Max McGraw Chair in Management and the Environment; Professor of Management & Organizations
When it comes to leading a successful project, sometimes having too much status can be a bad thing.
Take, for example, video-game producer George Brussard, who in 1997 announced plans for a new game, Duke Nukem Forever. Expectations were high: Brussard’s previous title, Duke Nukem 3D, was one of the top-selling video games of all time, beloved by critics and players alike.
But instead of another smash hit, Duke Nukem Forever became a legendary boondoggle, released more than a decade late to lackluster reviews and fan response. What went wrong?
It may seem shocking when an iconic leader like Brussard swings and misses, but it’s not uncommon, according to research from Brayden King, a professor of management and organizations at the Kellogg School. In a new study of the video-game industry, King and his coauthors— Balazs Szatmari of the University of Amsterdam, and Dirk Deichmann and Jan van den Ende of Erasmus University—found that a leader’s high status among their peers doesn’t guarantee a positive outcome for the projects they lead. Indeed, it can often be a liability.
Leaders with high status, the research revealed, are prone to extremes—big successes or big flops—while moderate status is associated with the highest average level of project performance.
Why? With status comes everything a leader needs for a project to succeed: resources, support, the faith of executives and team members. But there is peril, too: high-status project leaders are often overburdened. And precisely because of their status, the people around them may not offer honest feedback.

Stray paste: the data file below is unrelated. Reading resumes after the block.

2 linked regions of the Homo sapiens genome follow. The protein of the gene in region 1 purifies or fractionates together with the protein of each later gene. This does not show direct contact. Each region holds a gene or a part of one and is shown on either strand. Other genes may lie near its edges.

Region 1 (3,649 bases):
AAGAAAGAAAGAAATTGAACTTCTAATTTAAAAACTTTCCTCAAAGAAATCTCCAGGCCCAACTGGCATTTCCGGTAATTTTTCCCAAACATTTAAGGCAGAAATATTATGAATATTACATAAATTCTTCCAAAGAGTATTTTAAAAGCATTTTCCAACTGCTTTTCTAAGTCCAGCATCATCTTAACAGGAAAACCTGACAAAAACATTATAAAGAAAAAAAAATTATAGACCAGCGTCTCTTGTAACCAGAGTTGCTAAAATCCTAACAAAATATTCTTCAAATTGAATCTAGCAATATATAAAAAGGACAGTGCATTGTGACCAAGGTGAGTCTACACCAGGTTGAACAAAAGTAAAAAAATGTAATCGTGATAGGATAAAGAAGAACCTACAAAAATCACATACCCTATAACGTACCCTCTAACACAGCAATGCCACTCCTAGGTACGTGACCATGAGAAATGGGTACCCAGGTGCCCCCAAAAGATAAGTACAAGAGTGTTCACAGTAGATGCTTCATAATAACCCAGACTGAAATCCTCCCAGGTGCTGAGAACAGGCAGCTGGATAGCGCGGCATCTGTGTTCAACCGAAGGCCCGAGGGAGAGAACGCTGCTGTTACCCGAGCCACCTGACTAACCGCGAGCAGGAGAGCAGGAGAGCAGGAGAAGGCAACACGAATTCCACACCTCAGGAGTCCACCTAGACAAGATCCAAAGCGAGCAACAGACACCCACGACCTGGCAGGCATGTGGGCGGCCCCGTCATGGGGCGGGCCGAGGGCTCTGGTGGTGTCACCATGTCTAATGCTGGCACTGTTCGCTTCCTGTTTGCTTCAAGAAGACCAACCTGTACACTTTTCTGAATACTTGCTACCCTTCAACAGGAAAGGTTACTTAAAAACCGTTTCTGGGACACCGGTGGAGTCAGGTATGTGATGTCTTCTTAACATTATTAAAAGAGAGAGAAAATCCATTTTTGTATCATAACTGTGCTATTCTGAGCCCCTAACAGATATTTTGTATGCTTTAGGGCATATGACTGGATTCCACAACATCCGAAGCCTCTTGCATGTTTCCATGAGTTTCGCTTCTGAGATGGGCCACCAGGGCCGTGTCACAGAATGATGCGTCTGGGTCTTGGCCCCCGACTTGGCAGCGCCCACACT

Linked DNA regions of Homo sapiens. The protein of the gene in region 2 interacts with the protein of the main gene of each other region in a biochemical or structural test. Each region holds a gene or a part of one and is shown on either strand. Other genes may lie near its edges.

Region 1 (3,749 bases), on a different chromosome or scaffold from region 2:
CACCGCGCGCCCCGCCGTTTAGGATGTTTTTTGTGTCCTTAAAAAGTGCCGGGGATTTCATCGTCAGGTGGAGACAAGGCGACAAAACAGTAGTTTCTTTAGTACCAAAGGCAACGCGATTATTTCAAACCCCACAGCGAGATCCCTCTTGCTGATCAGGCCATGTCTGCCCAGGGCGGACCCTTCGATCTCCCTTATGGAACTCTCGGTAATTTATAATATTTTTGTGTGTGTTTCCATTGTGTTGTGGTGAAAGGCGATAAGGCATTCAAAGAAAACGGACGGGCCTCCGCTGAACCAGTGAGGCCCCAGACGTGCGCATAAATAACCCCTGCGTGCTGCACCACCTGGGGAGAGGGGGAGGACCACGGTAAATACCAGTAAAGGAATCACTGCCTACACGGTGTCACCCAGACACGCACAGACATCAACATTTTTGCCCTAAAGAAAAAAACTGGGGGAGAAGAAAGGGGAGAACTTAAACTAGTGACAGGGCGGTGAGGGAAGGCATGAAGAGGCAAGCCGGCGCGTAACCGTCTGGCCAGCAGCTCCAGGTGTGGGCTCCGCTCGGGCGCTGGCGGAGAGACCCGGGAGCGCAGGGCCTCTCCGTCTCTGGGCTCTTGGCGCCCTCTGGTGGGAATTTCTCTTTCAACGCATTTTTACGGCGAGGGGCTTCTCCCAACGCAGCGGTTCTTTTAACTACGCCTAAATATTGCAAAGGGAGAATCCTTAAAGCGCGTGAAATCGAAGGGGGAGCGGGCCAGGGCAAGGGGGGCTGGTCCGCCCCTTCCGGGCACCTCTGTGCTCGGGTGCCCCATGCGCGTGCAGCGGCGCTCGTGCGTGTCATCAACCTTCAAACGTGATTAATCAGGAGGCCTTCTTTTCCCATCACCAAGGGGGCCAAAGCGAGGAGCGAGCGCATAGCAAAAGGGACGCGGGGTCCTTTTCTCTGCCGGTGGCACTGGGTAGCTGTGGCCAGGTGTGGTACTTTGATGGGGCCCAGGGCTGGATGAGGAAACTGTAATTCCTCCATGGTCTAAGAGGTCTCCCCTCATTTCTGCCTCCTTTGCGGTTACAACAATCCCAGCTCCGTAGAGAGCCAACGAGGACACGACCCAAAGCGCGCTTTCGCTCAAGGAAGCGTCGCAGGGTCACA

“We tend to be too deferential to people who we consider to be higher status. And where we give deference, what we should be doing is increasing our scrutiny—or at least, scrutinize them as much as we do people of lower status,” King says. “There is greater potential for them to let their egos take control and produce something that sounds good to them but that is in reality a terrible idea.”
The researchers focused their study on the video-game industry—a useful testbed because of the large quantity of games released each year to an audience of vocal, engaged fans. But, says King, “I don’t think these findings are just characteristic or a dynamic specific to the video-game industry.” Any field where leaders can attain status is subject to the same set of forces.
To begin, the researchers assembled a database of 745 games produced by leading companies between 2008 and 2012, for which full information about the development team was publicly available. They winnowed that list down to games with a single producer who was not a first-time producer, leading to a final sample of 349 titles. Data on performance came from the popular MobyGames database, which aggregates critic and user reviews.
When people are put in charge, there’s “a double whammy.” Egos can swell at the same time as those around us stop telling us the
To assess producers’ status, the researchers used their “network positions”—a statistical measure based on patterns of who has collaborated with whom within an organization. The idea, Szatmari explains, is that people who are well-connected tend to be the best-regarded.
“If you enter in a room and you see someone surrounded by many people, you think, ‘Oh, that person must know something.’ There’s a reason why people are around them,” he explains. “If many people want to work with you or seek your advice, that’s a sign of competence.”